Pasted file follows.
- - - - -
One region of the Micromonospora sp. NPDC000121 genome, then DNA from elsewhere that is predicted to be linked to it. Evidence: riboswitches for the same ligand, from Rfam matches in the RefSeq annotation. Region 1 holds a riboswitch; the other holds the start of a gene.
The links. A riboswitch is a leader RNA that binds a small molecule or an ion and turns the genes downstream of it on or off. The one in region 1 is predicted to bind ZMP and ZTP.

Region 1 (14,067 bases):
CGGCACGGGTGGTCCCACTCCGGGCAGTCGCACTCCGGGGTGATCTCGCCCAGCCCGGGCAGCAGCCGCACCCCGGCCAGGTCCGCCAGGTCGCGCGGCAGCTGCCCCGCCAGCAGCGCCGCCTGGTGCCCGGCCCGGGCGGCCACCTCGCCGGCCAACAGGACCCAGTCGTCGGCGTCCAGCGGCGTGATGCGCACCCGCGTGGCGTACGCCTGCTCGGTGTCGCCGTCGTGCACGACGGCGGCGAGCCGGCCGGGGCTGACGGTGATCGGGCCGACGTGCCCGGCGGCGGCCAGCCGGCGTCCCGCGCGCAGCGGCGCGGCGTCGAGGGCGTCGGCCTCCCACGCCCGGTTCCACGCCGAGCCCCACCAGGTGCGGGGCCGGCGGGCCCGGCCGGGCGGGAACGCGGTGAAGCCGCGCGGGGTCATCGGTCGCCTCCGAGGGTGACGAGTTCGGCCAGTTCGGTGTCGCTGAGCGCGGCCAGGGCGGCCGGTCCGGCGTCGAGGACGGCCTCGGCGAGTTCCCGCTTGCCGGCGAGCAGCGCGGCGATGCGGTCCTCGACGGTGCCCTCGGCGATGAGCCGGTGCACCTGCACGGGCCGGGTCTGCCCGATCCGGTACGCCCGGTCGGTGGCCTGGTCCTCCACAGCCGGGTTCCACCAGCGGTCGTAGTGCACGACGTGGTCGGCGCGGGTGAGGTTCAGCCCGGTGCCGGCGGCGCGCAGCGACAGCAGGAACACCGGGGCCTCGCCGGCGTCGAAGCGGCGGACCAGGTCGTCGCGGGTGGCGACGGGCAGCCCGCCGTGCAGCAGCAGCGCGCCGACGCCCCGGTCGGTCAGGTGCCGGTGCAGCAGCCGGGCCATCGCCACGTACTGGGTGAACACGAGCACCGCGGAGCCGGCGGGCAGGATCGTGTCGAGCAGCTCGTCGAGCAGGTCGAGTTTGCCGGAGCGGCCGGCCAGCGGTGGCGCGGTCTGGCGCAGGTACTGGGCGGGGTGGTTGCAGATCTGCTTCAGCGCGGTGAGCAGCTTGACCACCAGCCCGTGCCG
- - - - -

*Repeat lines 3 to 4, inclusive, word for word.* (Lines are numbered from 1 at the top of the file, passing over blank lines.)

Region 1 (14,067 bases):
CGGCACGGGTGGTCCCACTCCGGGCAGTCGCACTCCGGGGTGATCTCGCCCAGCCCGGGCAGCAGCCGCACCCCGGCCAGGTCCGCCAGGTCGCGCGGCAGCTGCCCCGCCAGCAGCGCCGCCTGGTGCCCGGCCCGGGCGGCCACCTCGCCGGCCAACAGGACCCAGTCGTCGGCGTCCAGCGGCGTGATGCGCACCCGCGTGGCGTACGCCTGCTCGGTGTCGCCGTCGTGCACGACGGCGGCGAGCCGGCCGGGGCTGACGGTGATCGGGCCGACGTGCCCGGCGGCGGCCAGCCGGCGTCCCGCGCGCAGCGGCGCGGCGTCGAGGGCGTCGGCCTCCCACGCCCGGTTCCACGCCGAGCCCCACCAGGTGCGGGGCCGGCGGGCCCGGCCGGGCGGGAACGCGGTGAAGCCGCGCGGGGTCATCGGTCGCCTCCGAGGGTGACGAGTTCGGCCAGTTCGGTGTCGCTGAGCGCGGCCAGGGCGGCCGGTCCGGCGTCGAGGACGGCCTCGGCGAGTTCCCGCTTGCCGGCGAGCAGCGCGGCGATGCGGTCCTCGACGGTGCCCTCGGCGATGAGCCGGTGCACCTGCACGGGCCGGGTCTGCCCGATCCGGTACGCCCGGTCGGTGGCCTGGTCCTCCACAGCCGGGTTCCACCAGCGGTCGTAGTGCACGACGTGGTCGGCGCGGGTGAGGTTCAGCCCGGTGCCGGCGGCGCGCAGCGACAGCAGGAACACCGGGGCCTCGCCGGCGTCGAAGCGGCGGACCAGGTCGTCGCGGGTGGCGACGGGCAGCCCGCCGTGCAGCAGCAGCGCGCCGACGCCCCGGTCGGTCAGGTGCCGGTGCAGCAGCCGGGCCATCGCCACGTACTGGGTGAACACGAGCACCGCGGAGCCGGCGGGCAGGATCGTGTCGAGCAGCTCGTCGAGCAGGTCGAGTTTGCCGGAGCGGCCGGCCAGCGGTGGCGCGGTCTGGCGCAGGTACTGGGCGGGGTGGTTGCAGATCTGCTTCAGCGCGGTGAGCAGCTTGACCACCAGCCCGTGCCG